Many people familiar with litigation probably think of pretrial discovery in the context of traditional and often heated litigation—perhaps a contentious divorce, a complex contractual or real estate dispute or a contested personal injury or medical malpractice lawsuit. While pretrial discovery in Florida is certainly very common in these types of cases, the Florida Probate Rules allow for discovery even in non-contested, routine estate administrations where there are no adverse parties or claims, i.e., matters where no one is suing anyone else.
Rule 5.080 the Florida Probate Rules provides as follows:
(a) Adoption of Civil Rules. The following Florida Rules of Civil Procedure shall apply in all probate and guardianship proceedings:
(1) Rule 1.280, general provisions governing discovery.
(2) Rule 1.290, depositions before action or pending appeal.
(3) Rule 1.300, persons before whom depositions may be taken.
(4) Rule 1.310, depositions upon oral examination.
(5) Rule 1.320, depositions upon written questions.
(6) Rule 1.330, use of depositions in court proceedings.
(7) Rule 1.340, interrogatories to parties.
(8) Rule 1.350, production of documents and things and entry upon land for inspection and other purposes.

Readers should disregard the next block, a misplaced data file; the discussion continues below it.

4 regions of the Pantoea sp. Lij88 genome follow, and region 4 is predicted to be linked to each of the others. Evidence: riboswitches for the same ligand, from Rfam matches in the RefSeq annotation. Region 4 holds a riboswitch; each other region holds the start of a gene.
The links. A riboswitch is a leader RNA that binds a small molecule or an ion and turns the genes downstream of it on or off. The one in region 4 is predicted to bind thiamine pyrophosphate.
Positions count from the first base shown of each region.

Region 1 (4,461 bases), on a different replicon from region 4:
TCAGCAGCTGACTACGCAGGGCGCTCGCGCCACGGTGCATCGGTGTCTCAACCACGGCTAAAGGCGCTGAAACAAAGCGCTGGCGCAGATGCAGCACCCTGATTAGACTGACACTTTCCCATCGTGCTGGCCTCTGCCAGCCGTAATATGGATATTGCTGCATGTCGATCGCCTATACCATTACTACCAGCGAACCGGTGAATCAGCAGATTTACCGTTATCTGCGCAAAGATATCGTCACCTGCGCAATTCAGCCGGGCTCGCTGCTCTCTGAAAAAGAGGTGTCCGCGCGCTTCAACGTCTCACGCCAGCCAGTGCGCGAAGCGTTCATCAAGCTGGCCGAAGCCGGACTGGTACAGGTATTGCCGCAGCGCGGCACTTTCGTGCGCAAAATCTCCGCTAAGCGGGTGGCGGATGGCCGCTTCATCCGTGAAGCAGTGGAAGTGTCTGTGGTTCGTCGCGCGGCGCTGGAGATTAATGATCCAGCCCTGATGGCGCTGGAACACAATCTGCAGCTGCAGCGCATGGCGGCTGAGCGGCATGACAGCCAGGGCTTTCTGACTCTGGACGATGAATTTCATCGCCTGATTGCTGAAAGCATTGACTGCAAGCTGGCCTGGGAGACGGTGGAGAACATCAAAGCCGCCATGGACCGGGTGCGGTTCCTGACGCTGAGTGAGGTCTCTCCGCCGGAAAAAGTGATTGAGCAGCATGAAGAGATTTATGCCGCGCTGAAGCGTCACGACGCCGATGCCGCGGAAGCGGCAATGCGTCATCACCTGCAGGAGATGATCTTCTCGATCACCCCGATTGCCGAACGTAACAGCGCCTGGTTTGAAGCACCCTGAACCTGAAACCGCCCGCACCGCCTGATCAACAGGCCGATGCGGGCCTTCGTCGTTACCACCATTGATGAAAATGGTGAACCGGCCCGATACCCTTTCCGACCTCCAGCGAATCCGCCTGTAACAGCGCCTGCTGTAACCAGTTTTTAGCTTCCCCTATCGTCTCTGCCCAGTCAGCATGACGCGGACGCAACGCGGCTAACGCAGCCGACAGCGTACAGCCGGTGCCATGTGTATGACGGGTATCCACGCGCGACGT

(9) Rule 1.351, production of documents and things without deposition.
(10) Rule 1.360, examination of persons.
(11) Rule 1.370, requests for admission.
(12) Rule 1.380, failure to make discovery; sanctions.
(13) Rule 1.390, depositions of expert witnesses.
(14) Rule 1.410, subpoena.
(15) Rule 1.451, taking testimony.
All of the regular tools for discovery—interrogatories, requests for production of documents, depositions, requests for admissions and subpoenas—that are available in conventional and contested litigation is, pursuant to the above rule, also available in ordinary estate administration matters, as well as adversarial probate and guardianship cases. A beneficiary of an estate, for example, who has not filed any type of adversary proceeding in probate but who wants more information with respect to transfers of property or money made by a decedent in the three years before he passed away is entitled to serve interrogatories and a request for production of documents on the personal representative of the estate and can even set the deposition of that personal representative if that beneficiary believes that a deposition is necessary.
As the law continues to evolve on these matters, please note that this article is current as of date and time of publication and may not reflect subsequent developments. The content and interpretation of the issues addressed herein is subject to change. Cole Schotz P.C. disclaims any and all liability with respect to actions taken or not taken based on any or all of the contents of this publication to the fullest extent permitted by law. This is for general informational purposes and does not constitute legal advice or create an attorney-client relationship. Do not act or refrain from acting upon the information contained in this publication without obtaining legal, financial and tax advice. For further information, please do not hesitate to reach out to your firm contact or to any of the attorneys listed in this publication.
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